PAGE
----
"Trees that were old" in the 1540s "are damaged and dying"
In May the Arkansas state Plant Board voted to allow farmers to spray the weedkiller dicamba up until June 30 over the top of GM dicamba-tolerant soybeans and cotton. Farmers had a May 25 cut-off in the past two growing seasons but changes in the board's membership has led to a relaxing of restrictions.
In recent years the Plant Board has instituted some seasonal restrictions over dicamba spraying, going beyond EPA guidelines, in a half-hearted attempt to limit the massive damage caused to crops, trees, and garden plants as the weedkiller drifts off-target.
Gale Stewart is a Little Rock lawyer, farm owner, and plaintiff in a lawsuit attempting to limit use of the chemical. She tried to obtain a restraining order restricting the spraying permission through the courts but failed. She distributed a letter to farmers and others about the ongoing crisis caused by dicamba damage. Here is a slightly edited version of her letter, which can be read in full on the website of the Arkansas Times:
"An order by the Arkansas Supreme Court stayed (stopped) our TRO (temporary restraining order) and moved the deadline for dicamba spraying until June 30, 2021, when it was too hot and humid for it to be applied safely under federal and state requirements. There are widespread reports of damage to crops, trees, gardens, and shrubs and widespread uproar over damages.
"Our valuable ancient forest remnants are under threat, sycamores, cypress, pines and white oak trees in particular. Trees that were old when De Soto crossed the Mississippi [in 1541] are damaged and dying. Soybeans, sweet potatoes, tomatoes and other garden crops are damaged.
"Spraying has also brought arson and intimidation. Terry Fuller, who was chairman of the Arkansas Plant Board until June (and who has been a vocal opponent of the late-season use of dicamba), reported damage to his soybeans on July 1, 2021. By the beginning of his church service on July 4, 2021, someone had burned 40 of his hay bales."
Last year Fuller’s farming operations were also vandalized and 367 bales of his hay were set alight. In 2016 an Arkansas farmer who complained about dicamba damage was murdered.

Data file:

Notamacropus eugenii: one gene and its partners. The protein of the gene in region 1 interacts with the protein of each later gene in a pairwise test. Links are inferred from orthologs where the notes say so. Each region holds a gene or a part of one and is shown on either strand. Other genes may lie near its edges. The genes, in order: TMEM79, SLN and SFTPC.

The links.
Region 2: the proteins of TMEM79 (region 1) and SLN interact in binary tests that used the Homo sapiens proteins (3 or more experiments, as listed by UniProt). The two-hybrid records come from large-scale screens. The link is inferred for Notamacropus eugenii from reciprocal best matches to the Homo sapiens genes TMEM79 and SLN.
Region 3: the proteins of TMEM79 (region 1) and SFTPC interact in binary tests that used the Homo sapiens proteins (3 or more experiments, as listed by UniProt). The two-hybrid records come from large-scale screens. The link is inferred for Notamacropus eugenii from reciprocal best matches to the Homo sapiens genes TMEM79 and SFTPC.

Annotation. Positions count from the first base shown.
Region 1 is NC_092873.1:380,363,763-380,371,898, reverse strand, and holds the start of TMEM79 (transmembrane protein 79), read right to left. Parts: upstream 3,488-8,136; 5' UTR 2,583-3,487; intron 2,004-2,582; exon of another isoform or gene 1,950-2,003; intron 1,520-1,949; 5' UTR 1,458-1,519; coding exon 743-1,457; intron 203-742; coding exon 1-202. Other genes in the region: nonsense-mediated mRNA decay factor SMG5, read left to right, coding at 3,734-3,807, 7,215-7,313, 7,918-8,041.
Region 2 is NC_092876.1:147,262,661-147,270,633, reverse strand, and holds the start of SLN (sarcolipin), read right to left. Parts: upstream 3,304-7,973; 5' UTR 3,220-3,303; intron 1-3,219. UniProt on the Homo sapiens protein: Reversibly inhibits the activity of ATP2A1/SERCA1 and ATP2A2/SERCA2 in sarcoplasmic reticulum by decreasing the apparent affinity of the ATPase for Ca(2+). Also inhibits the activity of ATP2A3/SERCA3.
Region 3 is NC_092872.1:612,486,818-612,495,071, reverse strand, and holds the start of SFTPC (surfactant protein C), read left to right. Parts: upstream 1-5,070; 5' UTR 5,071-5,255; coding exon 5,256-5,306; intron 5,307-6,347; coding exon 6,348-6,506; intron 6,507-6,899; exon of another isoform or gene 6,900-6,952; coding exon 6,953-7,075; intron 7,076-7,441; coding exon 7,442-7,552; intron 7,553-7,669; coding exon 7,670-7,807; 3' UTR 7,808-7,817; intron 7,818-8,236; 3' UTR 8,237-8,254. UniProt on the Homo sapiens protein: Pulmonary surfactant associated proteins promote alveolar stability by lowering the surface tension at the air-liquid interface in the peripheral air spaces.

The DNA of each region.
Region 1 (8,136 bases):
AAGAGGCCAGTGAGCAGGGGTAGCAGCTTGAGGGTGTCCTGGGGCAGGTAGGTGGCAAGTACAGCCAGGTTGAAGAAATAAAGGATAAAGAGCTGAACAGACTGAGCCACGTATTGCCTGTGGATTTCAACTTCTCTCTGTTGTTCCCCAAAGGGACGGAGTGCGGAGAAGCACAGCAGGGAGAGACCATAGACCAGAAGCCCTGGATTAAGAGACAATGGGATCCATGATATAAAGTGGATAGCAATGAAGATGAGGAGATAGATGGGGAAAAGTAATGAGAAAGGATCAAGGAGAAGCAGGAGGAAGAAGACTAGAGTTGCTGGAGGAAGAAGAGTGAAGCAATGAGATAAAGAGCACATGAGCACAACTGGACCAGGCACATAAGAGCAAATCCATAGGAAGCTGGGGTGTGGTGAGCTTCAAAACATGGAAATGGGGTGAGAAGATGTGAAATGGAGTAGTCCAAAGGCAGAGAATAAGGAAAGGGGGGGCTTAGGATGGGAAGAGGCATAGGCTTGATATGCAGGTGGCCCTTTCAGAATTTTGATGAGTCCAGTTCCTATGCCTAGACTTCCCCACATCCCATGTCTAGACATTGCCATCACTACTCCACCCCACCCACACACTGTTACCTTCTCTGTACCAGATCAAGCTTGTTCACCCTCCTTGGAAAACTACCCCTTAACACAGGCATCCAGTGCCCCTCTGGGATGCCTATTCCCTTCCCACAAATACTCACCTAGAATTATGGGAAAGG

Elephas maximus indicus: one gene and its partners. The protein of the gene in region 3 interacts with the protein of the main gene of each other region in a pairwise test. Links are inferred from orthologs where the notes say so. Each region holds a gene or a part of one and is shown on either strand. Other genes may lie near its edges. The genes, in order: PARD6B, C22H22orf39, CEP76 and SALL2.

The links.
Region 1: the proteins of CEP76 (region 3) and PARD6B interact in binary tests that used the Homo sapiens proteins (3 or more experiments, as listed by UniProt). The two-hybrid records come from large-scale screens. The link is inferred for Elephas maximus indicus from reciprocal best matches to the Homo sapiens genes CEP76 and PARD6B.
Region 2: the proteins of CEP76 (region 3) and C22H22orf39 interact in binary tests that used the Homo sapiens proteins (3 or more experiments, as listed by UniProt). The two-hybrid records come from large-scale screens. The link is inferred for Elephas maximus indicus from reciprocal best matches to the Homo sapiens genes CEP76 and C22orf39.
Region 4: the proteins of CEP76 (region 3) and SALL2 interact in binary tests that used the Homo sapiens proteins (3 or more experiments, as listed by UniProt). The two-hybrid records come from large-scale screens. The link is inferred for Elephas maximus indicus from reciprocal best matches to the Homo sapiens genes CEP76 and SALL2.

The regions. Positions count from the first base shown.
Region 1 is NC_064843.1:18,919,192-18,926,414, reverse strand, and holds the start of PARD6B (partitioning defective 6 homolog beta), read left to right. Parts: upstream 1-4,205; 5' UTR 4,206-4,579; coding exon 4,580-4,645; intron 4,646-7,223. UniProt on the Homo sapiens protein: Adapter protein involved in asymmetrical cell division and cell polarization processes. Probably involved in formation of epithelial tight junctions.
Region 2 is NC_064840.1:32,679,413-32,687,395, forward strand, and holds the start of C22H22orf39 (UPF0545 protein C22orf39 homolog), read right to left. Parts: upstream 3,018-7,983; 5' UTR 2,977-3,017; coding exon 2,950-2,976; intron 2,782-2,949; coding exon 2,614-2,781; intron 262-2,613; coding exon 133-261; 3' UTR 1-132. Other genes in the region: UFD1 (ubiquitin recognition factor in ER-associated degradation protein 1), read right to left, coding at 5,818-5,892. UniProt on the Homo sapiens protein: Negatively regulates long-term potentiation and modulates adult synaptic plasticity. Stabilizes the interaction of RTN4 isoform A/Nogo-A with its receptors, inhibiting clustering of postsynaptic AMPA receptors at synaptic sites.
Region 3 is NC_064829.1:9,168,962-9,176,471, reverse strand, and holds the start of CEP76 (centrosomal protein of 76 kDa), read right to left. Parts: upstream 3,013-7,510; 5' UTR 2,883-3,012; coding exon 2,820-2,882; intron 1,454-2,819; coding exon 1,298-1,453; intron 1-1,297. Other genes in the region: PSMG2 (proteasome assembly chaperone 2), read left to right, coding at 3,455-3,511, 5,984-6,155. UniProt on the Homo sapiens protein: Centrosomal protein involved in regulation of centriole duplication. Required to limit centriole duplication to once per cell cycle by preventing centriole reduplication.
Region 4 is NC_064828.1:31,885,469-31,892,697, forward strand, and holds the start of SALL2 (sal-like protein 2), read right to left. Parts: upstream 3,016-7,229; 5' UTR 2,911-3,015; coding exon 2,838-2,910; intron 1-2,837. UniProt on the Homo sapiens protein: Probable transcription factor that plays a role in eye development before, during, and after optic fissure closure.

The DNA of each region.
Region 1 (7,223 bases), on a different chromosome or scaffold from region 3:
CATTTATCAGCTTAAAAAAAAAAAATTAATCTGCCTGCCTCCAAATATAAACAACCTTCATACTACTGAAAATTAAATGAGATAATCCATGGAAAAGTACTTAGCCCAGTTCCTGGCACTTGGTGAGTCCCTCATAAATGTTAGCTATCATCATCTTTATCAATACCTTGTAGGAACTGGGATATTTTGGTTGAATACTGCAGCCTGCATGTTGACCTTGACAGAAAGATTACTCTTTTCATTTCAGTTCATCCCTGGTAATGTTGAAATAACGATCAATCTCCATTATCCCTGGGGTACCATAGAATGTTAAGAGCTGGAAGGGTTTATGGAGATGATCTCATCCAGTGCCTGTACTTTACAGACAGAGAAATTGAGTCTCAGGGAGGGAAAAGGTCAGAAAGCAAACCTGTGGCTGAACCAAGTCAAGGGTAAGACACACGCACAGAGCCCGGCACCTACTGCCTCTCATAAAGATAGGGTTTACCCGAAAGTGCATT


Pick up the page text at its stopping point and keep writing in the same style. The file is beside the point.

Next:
Stewart continues: "This kind of intimidation is illegal under federal and state law and is possibly a violation of the RICO Act, Racketeering and Corrupt Organizations designed by our own Senator John L. McClellan to target organized crime. It gives lie to the farmer’s motto that 'a farmer would never do anything to damage another farmer'. It is mob intimidation right here in conservative Middle-America and it is a shame on us and flagrant mockery of the rule of law.
"Please be alert to damage to your property and to public property. Please take photographs, note locations, and send complaints to your state representative, state senator, the governor, and the Arkansas Plant Board. ...
"I saw the damage at Old Town Lake at Marianna this last weekend and there were many ancient cypress trees that are in distress. There was also tree damage at the Louisiana Purchase State Park, at the White River Refuge, and on fields near the White River Levee.
"The Arkansas Department of Agriculture has issued a Dicamba Rule Reminder, which I have attached. It contains a form for reporting damage and requesting an investigation.
"Please do not let your discouragement at the slow pace of change stop you from filing a complaint. Government processes move slowly, but they do move in response to popular demand. Basically, up to now, pro-dicamba forces have just been louder than we are, but what is happening is not right. You cannot grow the economy or healthy people in a place that you can’t grow tomatoes, shrubs, and trees.
"You should also complain to your elected officials.... You should also contact the governor and send him your complaints and your photographs.
"You have a constitutional right to be secure in your person, houses, papers, and effects. You certainly have a right to have your land and property free of uninvited air-borne poisons. It may be a slow walk, but you just have to keep on keeping on."
Call to action for Arkansas residents
Gale Stewart mentions that the House and Senate Agriculture, Forestry, and Economic Development Committee is holding a joint meeting on July 19, 2021, at 3:00 pm. She asks Arkansas residents to "contact your State Senator and Representative, attend the meeting if you can, and get on the agenda".
Photo: Pesticide drift damage to a hills oak tree in Nebraska in 2016. Photo by Justin Evertson, Nebraska Forest Service